Wild Foraged Pineywoods Beef - Choosing, Cooking, and Seasoning
There are a lot of different cuts of Heritage Pineywoods Beef and there are several personal factors that can effect your decision on which to choose.
In this post we share how to choose the cuts, the best way to cook them and seasonings to use to bring out the best flavor of wild foraged and dry-aged Pineywoods Beef from Ozark Akerz Regenerative Farm.
What is Wild Foraged Heritage Pineywoods Beef?
Pineywoods Beef Liver Pate With Bacon, Rosemary and Thyme
There is a lot of experimentation in the Ozark Akerz farmhouse kitchen. Sue, being what Mike considers a culinary alchemist, doesn’t always follow or write down a recipe. Well, she finally (and reluctantly) chose to cramp her style and wrote down her recipe for liver pâté. We’re often asked by Pineywoods Heritage Beef customers what they can do with the liver, apart from the age-old standby, liver and onions. We can now share this easy to make and delicious recipe with you.
Liver pate is even eaten at midnight in Denmark
But first, a little background into how this recipe came to fruition. Mike was born in Denmark. When he was 6 months old and his parents, Inger and Kai, immigrated, first to the Faroe Islands, then Zimbabwe and finally Canada. His parents loved to party and entertain. Every dinner party or celebration was an opportunity to teach their friends about Danish cuisine.
Danish liver pâté, called “leverpostej” (pronounced liver-posteye) was always a big favorite. Sue has learned to love it and has put her own spin on it with this liver pâté recipe. Mike says it rivals the best leverpostej that butchers make in Denmark. Danes eat leverpostej almost daily. An open-faced sandwich with a liberal spread, garnished with a pickle, bacon, pickled beets, fried mushrooms, mustard or a generous pinch of coarse salt, the list is endless!
One favorite at Danish dinner parties is “Dyrlægens natmad” (pronounced dewa-layenz nat-meh). A direct translation to English is “The Veterinarians Midnight Snack”. It was first introduced in 1920 at Oskar Davidsen, a restaurant in Copenhagen that specialized in open-faced sandwiches.
after midnight at parties in Denmark and meant to help sober folks up before they catch the last train home. The open-faced sandwich has 5 layers:A slice of dark rye bread, bacon grease (in place of butter), leverpostej, salted beef tongue and “sky”. Sky has no English equivalent but is best described as gelatinized beef broth. Mike likes to top it off with onion. Tasty!
A Chef de Cuisine Favorite!
We recently took samples of our Heritage Pineywoods Beef to a meeting we had with the Chef de Cuisine at a Chef and the Farmer restaurant as part of a sales meeting. At the last minute Sue decided to make some of her liver pâté to take as for him to sample. Chef and the Farmer are reviving an age-old tradition of no-waste butchering and use the entire animal including the bones and organs. Some chefs have told us that they like to sample liver from the farms they buy from, they can tell a lot about how animals are raised and how healthy they are by the flavor of the liver.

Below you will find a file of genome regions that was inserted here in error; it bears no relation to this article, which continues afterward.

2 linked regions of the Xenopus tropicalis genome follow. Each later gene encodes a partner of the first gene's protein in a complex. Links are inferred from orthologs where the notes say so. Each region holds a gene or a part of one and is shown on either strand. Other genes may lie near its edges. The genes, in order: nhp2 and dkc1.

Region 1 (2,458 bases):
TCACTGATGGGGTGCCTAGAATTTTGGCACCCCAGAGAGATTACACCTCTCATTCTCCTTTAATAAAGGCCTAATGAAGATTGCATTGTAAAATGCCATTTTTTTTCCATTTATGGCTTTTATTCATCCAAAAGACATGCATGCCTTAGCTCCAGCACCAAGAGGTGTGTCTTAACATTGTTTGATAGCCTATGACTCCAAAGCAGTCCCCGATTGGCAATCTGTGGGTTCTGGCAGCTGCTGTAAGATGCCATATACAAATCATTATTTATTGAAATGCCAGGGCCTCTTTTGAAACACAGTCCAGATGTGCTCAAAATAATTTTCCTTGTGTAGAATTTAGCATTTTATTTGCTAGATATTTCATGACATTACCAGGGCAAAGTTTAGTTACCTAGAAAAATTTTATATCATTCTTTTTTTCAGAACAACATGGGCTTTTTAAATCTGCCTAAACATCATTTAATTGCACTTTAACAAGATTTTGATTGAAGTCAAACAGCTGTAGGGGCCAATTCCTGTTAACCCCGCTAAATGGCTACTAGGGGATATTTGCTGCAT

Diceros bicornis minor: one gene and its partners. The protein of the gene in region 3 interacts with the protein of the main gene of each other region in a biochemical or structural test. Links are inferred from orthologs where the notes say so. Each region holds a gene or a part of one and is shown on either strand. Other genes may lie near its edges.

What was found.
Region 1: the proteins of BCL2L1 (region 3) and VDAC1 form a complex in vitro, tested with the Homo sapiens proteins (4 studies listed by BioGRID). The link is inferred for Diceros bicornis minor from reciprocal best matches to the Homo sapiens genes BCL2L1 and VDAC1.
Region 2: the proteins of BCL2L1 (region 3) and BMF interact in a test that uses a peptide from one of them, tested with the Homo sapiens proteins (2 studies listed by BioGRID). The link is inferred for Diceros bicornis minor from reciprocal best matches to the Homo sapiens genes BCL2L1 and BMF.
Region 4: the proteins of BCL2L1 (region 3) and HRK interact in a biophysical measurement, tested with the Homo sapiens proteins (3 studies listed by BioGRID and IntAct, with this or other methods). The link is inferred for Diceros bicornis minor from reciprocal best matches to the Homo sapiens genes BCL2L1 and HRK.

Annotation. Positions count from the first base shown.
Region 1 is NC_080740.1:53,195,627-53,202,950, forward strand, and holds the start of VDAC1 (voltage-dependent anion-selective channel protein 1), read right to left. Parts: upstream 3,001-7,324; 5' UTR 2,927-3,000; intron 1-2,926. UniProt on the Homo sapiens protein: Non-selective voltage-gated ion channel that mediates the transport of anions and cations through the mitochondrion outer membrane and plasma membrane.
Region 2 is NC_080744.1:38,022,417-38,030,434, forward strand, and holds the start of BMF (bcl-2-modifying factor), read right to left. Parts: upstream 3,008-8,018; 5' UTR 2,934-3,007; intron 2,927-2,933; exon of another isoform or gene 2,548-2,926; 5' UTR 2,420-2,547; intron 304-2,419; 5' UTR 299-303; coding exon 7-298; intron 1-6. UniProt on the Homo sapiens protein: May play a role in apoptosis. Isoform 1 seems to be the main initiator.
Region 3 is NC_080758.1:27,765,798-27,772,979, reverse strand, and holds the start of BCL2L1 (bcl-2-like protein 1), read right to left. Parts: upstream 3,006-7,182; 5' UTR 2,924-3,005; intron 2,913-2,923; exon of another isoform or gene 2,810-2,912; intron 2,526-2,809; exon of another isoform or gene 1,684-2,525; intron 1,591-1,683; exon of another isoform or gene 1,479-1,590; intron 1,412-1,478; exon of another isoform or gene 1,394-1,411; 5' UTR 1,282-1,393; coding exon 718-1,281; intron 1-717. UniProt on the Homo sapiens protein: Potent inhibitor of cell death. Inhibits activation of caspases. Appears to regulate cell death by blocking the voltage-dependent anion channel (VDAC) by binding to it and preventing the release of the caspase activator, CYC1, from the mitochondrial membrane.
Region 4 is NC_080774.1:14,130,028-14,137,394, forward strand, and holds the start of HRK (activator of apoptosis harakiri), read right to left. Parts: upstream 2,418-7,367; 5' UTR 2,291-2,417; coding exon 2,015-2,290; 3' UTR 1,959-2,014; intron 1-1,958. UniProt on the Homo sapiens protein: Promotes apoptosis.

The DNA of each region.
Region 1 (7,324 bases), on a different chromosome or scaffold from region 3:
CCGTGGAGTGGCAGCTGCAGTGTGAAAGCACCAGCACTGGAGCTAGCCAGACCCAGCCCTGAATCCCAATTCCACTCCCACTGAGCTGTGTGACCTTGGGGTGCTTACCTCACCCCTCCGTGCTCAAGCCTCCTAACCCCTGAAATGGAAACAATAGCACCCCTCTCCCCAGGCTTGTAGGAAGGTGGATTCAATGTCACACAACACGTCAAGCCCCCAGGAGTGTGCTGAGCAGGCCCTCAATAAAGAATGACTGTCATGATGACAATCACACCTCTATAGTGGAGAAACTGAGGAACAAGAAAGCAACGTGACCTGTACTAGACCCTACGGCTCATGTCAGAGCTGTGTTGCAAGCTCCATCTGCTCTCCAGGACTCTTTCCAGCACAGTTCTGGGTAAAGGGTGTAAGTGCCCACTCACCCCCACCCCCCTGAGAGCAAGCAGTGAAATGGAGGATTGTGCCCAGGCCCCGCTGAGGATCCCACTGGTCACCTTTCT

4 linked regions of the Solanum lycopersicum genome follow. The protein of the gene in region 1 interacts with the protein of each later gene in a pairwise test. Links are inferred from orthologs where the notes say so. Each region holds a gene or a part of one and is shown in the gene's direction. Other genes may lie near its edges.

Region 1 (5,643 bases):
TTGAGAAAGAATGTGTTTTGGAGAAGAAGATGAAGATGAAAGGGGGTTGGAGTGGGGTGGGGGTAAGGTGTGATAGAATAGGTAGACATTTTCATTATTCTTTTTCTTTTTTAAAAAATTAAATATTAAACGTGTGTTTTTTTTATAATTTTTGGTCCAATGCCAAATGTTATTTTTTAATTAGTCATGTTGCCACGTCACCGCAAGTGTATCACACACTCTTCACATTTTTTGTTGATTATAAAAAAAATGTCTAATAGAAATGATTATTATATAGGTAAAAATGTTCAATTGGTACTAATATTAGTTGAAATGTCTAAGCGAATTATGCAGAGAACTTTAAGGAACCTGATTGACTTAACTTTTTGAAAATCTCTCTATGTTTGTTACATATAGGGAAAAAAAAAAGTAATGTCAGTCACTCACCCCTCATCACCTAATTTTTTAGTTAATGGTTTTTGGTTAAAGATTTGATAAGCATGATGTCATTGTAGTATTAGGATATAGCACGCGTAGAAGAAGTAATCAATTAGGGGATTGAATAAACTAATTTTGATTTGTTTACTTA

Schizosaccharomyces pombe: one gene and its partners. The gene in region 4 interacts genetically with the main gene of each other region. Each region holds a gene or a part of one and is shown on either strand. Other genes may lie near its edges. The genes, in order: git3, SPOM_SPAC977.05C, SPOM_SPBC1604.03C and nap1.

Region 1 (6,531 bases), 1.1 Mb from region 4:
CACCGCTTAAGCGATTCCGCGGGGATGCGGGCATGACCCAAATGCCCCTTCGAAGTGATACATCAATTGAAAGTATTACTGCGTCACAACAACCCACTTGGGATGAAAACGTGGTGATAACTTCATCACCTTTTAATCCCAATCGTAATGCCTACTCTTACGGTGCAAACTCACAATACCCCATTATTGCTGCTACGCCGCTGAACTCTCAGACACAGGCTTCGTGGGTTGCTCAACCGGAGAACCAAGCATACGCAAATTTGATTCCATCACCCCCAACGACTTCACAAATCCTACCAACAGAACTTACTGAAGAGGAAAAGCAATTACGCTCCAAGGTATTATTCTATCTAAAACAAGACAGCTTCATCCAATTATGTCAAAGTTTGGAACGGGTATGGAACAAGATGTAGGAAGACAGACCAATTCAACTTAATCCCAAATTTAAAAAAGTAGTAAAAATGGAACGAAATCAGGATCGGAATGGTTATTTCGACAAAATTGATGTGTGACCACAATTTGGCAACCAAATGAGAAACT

When we arrived at the meeting, the Chef de Cuisine immediately got a spoon to try it. By the time we finished the meeting 20 minutes later, he had eaten a third of it and told Sue "that's really delicious!". He took what remained to share with the rest of kitchen staff. We sent him the recipe the next day and delivered the restaurant their first Pineywoods beef order a month later.
However you decide to eat your leverpostej, we know you will love the flavor of Sue’s recipe. Hopefully we will see more of her recipes in the future.
Heritage Pineywoods Beef Liver Pâté with Bacon, Rosemary, & Thyme
* 6-8 thick pieces organic nitrate free uncured applewood smoked bacon
* 1 small organic sweet onion, chopped
* 4 cloves organic garlic, minced
* 1 pound wild-foraged Heritage Pineywoods Beef liver
* 2 tablespoons fresh organic rosemary, minced
* 2 tablespoons fresh organic thyme, minced
* ½ teaspoon sea salt
1. Cook the bacon until crisp, remove from pan and set aside to cool.
2. Add the onion and garlic to the bacon grease and cook for 1 minute on medium-low. Top with liver and sprinkle with herbs. Cook slowly, turning several times, until the liver is no longer pink in the center. Optional: keep a small amount of the raw onion aside & add in Step 3 for some crunch.
3. Cool slightly. Place all ingredients into a food processor, including bacon grease from the pan, sea salt, and optional raw onion. Process to your preferred consistency, I prefer it smooth.
4. Enjoy warm, fresh from the food processor by itself or on your favorite bread or cracker. Experiment with toppings – one of my favorites is bread & butter pickles. Refrigerate leftover pâté and eat cold or reheat, as desired.
Inspired by: https://autoimmunewellness.com/bacon-beef-liver-pate-with-rosemary-and-thyme/
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